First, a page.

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Wednesday, 16 October 2013

Highland cattle - good or bad for breeding-back the aurochs?


UPDATE: I changed my mind on the use of Highland in the Tauros Project, or at least the number of Highland crosses they use. Highland might make it difficult to achieve a good size and a slender, athletic body and long snouts, so that the advantage of using primitive breeds only would be gone. 

At first glance, Scottish Highland cattle has everything not desirable in breeding-back the aurochs: small and very bulky body, short legs, short and calf-like skulls, thin horns of various shapes, large udders, no wildtype colour and an unnaturally long coat that causes the cattle to have problems with the heat and felting during summer. But still, Highland cattle is one of the four important founding breeds of Heck cattle and is used in the first generations of the Tauros Programme. Why using this breed in breeding-back at all?

First of all, Highland cattle is a very cold-resistant breed that is used to masses of rain and snow. The dense, overlong hair in pure Highlands is problematic, but is certainly useful in compensating the coat of some Iberian breeds which might not be as long or dense as it is desired for herds in central or northern Europe. This is certainly advantageous.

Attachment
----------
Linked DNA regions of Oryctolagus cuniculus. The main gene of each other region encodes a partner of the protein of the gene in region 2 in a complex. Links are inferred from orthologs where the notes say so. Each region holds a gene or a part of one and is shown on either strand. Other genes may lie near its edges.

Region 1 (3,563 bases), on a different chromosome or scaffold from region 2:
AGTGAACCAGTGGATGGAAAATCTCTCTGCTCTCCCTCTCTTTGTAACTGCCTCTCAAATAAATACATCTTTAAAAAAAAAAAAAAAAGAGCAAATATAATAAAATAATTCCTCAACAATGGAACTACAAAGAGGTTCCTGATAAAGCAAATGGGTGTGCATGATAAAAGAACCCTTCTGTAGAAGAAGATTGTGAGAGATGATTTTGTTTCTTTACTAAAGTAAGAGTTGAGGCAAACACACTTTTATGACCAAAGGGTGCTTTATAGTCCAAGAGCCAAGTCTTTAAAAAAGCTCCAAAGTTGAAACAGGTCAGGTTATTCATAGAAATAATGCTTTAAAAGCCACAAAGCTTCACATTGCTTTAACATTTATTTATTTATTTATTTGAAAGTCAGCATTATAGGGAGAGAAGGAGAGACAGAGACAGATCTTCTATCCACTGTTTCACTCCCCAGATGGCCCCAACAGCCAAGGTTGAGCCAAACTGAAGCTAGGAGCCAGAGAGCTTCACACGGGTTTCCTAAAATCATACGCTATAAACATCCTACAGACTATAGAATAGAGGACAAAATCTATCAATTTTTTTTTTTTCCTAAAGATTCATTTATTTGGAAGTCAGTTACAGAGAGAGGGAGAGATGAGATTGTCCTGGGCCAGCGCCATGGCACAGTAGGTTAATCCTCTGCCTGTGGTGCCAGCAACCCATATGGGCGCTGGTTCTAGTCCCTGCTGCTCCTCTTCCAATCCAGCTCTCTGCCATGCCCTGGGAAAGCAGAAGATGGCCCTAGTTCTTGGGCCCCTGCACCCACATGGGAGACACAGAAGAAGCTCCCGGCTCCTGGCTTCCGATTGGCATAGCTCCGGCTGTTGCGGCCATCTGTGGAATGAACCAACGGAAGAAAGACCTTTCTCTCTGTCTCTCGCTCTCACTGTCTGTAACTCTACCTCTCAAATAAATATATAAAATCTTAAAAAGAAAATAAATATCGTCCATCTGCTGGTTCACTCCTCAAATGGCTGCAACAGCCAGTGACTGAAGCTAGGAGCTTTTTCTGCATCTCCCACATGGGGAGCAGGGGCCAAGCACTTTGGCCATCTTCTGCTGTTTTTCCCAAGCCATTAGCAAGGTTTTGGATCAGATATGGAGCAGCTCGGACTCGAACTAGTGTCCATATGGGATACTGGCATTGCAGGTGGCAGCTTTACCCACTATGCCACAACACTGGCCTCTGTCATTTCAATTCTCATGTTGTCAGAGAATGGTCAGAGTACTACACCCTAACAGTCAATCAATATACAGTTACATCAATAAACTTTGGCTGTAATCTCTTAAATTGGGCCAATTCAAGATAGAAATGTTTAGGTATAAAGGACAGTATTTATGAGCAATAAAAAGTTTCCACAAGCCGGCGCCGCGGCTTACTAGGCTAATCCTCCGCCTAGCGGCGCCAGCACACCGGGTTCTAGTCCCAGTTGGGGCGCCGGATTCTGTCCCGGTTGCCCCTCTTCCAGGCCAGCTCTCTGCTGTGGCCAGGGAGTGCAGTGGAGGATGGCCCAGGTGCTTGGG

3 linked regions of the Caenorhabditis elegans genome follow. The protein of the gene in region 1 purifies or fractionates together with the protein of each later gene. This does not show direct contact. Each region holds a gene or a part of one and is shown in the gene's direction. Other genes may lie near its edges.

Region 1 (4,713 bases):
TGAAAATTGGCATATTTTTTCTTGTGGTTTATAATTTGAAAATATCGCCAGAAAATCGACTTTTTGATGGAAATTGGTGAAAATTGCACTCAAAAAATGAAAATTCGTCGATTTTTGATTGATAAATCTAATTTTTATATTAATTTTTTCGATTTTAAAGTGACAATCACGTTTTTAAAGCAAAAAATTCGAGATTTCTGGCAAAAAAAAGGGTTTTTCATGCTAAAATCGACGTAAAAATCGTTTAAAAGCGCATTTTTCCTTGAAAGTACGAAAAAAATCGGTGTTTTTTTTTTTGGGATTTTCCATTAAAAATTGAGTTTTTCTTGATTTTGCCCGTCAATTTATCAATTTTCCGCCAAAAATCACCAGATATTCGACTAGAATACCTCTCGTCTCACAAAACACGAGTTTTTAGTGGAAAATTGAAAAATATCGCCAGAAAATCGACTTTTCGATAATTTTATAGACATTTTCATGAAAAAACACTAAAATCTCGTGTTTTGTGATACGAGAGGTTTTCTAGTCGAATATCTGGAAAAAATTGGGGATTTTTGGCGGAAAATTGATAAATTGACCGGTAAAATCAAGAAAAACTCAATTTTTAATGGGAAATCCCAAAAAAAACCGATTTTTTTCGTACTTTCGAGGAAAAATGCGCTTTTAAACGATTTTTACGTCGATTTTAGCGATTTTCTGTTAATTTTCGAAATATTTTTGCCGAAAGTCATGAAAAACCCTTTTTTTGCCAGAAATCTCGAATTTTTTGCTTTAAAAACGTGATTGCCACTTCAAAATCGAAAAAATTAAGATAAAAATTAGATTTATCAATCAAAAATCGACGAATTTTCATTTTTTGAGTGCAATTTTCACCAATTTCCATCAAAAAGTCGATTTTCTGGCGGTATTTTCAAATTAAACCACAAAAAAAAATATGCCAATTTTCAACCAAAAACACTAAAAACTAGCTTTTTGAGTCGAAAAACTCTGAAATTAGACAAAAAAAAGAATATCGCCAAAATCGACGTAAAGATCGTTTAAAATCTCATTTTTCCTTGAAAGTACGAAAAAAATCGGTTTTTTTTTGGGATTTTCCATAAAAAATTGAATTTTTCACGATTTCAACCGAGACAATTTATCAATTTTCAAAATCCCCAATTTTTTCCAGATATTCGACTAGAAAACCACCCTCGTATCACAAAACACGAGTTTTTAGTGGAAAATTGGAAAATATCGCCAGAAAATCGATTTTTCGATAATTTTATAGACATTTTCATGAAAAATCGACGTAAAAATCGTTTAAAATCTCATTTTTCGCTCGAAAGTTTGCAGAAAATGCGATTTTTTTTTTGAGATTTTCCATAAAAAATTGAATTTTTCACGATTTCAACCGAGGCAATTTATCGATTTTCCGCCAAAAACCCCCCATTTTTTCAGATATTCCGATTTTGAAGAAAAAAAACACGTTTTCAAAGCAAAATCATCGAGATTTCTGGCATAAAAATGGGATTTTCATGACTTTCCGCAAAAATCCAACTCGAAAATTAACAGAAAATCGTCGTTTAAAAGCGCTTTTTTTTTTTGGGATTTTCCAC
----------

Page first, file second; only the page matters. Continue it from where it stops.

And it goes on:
Concerning their phenotype, many aspects are undesired of course. But in fact there is a number of Highlands that do show aurochs-like horns that face forwards-inwards and are quite thick:

 
© Martin Werker on flickR


Also, Highland cattle is known for its long curly hair between their horns, giving them their cute appearance. This is in fact another useful feature, because it helps to add the curly hair on the head that is applied to the aurochs in historic sources. This feature is present in Hungarian Steppe cattle, Heck cattle, Lidia, Maronesa and some Sayaguesa, but other breeds might need a bit of a “push” for that feature by Highland cattle.


More curly front head hair, please!